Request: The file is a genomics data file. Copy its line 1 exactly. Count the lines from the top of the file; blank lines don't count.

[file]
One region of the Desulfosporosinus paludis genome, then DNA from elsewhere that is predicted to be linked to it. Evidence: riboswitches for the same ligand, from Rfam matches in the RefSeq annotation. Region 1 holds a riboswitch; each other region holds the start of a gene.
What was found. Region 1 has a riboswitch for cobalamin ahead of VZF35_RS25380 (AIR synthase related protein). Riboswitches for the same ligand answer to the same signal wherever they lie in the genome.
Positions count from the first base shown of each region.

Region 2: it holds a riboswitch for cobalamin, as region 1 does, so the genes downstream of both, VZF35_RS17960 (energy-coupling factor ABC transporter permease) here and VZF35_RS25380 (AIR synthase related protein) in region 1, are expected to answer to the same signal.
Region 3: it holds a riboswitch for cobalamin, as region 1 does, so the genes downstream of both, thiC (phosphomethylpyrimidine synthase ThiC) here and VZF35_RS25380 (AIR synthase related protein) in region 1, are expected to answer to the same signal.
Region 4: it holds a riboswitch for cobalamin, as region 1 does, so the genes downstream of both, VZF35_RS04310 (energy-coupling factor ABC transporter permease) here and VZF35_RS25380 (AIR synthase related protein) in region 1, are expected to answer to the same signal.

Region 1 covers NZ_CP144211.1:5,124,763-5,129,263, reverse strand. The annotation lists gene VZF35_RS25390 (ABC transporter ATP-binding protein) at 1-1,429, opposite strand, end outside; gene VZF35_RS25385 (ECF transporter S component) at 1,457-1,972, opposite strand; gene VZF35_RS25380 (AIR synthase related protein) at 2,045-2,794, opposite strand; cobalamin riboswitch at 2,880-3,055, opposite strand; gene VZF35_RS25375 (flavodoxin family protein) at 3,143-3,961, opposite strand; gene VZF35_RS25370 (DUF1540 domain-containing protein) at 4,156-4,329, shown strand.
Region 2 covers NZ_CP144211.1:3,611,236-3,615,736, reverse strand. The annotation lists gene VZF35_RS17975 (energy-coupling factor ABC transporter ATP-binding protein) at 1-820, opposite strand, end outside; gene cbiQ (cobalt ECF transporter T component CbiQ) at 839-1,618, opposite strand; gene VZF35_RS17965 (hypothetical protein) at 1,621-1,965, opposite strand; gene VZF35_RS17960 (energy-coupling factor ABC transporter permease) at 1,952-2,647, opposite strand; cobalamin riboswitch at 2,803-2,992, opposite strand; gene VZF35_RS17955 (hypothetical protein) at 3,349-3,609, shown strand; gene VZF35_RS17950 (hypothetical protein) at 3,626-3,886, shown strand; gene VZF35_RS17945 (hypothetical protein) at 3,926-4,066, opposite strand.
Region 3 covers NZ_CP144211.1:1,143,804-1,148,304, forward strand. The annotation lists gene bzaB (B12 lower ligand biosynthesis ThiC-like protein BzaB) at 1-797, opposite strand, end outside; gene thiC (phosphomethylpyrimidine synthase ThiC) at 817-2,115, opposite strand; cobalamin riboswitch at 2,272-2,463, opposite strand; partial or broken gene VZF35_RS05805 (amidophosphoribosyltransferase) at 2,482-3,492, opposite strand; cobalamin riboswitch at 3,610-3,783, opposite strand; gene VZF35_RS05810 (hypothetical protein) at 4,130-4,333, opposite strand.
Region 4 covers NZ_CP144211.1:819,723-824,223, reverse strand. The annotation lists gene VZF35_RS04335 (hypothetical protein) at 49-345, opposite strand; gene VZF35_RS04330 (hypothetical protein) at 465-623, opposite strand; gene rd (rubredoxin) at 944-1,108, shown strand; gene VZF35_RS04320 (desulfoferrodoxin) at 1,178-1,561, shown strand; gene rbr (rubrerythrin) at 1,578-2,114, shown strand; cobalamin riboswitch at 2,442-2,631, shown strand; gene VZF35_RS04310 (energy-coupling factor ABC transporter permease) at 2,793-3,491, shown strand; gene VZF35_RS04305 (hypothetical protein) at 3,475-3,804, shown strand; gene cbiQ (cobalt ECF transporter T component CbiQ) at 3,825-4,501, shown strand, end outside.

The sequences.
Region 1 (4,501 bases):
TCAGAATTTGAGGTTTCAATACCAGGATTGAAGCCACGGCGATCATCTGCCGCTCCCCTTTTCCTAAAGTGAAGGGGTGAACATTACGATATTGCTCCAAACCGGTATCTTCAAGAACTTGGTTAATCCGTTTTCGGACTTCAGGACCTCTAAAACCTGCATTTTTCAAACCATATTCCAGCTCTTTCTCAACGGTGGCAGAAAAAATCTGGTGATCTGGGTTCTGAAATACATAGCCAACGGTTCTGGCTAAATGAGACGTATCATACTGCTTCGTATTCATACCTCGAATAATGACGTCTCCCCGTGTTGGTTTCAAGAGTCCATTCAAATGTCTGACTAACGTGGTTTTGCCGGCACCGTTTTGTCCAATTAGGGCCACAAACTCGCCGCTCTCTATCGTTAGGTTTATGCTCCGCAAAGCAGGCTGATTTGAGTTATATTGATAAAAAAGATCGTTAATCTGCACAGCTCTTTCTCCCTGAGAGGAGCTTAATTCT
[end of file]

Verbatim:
One region of the Desulfosporosinus paludis genome, then DNA from elsewhere that is predicted to be linked to it. Evidence: riboswitches for the same ligand, from Rfam matches in the RefSeq annotation. Region 1 holds a riboswitch; each other region holds the start of a gene.